Those 26 members didn't understand the value of the club because they couldn't understand my vision and how that would apply to them. They only saw things from their perspectives. The other 14 members understood the values of the club. They could see how my vision applied to them; one day the roles of leadership would change. My time in leadership would be coming to an end and a new generation would have to rise up in their prospective leadership roles. They would have the opportunities to change the culture of the club, the way that they see fit. Because I was able to sell the vision to myself wholeheartedly, I was able to share my vision with those 14 members genuinely and it became a part of their vision for the club.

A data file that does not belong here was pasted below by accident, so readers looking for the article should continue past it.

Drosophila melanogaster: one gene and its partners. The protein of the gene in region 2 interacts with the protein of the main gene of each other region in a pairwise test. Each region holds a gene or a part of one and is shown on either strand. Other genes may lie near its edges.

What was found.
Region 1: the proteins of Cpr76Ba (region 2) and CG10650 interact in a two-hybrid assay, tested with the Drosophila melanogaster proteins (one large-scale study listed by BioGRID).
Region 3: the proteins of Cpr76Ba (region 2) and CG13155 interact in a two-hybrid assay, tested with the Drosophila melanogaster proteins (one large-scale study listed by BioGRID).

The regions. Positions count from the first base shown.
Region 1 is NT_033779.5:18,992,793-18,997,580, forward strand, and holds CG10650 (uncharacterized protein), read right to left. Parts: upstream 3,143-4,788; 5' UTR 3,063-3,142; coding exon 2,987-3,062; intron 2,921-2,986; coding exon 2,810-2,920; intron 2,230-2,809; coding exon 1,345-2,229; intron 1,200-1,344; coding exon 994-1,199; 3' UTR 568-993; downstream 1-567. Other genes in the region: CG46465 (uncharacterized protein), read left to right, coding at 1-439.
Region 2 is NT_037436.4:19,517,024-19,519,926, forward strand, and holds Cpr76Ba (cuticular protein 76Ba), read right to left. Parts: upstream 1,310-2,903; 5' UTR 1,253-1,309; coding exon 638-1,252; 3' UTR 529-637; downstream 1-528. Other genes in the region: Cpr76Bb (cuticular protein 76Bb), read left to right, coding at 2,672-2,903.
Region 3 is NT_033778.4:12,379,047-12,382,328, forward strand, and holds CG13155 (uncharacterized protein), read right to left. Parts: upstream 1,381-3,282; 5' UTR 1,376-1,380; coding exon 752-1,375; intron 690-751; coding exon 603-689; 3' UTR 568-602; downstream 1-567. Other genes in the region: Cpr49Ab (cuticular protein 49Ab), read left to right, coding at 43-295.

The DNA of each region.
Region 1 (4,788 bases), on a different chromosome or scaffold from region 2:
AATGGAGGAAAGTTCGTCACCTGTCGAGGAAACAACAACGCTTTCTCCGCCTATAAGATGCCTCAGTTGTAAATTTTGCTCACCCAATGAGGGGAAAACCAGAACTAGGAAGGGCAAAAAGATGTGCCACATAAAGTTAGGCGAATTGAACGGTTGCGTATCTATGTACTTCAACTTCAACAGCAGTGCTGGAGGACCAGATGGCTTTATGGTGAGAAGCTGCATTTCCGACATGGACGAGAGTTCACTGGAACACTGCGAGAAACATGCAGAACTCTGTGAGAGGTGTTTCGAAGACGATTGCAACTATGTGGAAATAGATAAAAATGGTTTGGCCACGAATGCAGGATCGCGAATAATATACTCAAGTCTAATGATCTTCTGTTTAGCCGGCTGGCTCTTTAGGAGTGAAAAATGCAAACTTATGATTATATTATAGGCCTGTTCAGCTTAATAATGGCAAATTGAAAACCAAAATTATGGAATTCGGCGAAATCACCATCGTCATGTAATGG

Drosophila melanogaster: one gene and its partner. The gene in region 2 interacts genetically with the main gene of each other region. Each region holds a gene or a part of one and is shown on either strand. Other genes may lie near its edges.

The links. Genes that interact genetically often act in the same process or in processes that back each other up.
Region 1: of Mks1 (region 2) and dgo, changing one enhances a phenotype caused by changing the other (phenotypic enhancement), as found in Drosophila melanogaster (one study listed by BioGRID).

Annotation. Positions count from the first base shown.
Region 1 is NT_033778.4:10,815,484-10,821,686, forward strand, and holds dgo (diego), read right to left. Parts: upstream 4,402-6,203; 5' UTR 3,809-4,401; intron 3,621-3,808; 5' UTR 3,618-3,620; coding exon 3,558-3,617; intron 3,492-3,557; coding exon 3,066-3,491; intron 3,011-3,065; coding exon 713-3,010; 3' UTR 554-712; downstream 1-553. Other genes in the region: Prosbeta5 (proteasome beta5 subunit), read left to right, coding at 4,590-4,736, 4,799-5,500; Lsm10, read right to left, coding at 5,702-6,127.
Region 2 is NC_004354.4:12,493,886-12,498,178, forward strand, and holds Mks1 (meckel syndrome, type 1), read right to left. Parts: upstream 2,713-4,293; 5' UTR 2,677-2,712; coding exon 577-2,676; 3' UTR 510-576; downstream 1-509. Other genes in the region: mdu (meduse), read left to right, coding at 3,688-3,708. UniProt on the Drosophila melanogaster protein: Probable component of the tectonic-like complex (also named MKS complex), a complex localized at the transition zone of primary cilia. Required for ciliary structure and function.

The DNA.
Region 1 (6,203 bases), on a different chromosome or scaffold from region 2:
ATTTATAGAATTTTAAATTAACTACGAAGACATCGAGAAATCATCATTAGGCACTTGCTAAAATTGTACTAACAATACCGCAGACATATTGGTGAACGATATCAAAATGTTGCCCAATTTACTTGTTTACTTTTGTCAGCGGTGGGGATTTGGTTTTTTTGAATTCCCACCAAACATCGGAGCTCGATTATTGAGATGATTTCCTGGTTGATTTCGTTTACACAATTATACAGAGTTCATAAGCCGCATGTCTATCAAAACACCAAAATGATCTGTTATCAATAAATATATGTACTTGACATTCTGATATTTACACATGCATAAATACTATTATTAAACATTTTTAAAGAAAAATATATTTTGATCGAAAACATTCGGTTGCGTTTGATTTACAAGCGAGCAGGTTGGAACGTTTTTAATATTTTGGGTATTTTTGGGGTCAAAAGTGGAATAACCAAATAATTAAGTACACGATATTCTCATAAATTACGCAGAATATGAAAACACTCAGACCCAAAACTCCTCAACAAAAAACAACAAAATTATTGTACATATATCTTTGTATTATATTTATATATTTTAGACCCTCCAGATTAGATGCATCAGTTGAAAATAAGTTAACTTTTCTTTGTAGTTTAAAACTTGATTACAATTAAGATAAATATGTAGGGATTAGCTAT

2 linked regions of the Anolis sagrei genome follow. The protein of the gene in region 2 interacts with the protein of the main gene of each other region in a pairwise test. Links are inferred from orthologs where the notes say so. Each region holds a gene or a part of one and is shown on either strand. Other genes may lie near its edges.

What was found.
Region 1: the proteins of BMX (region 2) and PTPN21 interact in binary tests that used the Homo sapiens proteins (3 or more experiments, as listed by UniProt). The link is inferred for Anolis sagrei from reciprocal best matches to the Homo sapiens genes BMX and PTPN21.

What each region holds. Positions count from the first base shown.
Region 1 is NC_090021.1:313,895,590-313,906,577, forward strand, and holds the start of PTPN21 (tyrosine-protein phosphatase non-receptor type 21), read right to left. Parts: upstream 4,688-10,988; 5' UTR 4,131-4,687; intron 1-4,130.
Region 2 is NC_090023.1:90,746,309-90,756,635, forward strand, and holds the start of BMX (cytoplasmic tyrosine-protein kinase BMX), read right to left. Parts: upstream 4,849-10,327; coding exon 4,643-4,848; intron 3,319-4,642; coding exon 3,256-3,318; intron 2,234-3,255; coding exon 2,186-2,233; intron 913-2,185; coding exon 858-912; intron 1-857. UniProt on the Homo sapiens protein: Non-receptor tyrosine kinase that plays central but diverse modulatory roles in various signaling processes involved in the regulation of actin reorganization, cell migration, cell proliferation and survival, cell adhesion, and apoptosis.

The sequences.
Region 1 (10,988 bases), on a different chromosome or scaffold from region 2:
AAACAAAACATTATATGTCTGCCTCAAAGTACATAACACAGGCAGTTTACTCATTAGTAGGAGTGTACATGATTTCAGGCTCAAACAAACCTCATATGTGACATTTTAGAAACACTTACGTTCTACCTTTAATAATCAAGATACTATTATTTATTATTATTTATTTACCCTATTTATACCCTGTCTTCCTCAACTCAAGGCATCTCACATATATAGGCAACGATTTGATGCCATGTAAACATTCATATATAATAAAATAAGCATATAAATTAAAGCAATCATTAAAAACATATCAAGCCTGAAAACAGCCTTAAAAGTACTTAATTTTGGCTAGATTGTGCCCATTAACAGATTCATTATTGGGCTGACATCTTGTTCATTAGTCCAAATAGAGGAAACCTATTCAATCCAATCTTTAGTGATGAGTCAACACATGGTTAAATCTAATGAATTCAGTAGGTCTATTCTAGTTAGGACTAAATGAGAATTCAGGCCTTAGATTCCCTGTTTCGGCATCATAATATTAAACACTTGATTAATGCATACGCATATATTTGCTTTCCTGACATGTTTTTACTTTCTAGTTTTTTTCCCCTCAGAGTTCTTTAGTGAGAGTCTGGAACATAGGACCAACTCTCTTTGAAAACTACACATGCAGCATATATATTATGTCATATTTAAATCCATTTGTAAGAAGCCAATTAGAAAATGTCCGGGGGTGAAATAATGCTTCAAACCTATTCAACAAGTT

3. To make a vision come into fruition, you're going to need a team. 

Running a student organization at your local university is very similar to running a business; there are different types of people that you are going to need to make the vision come to life. One would have to look at things from two perspectives: there is the skill portion of the business and the operational portion of the business. The skill portion of VCU Dodgeball Club consists of weekly practices and tournaments that the team participates in throughout the year. The operational portion of VCU Dodgeball Club is the day-to-day stuff: administrative work, paperwork, budgeting, logistics with hotels and car arrangements, building relationships with either the Student Government Association (SGA) or with the director of rec sports, risk management, meetings with the executive board, meetings with your captains, conflict resolution strategies with team members, mentorship, and mental health awareness with team members.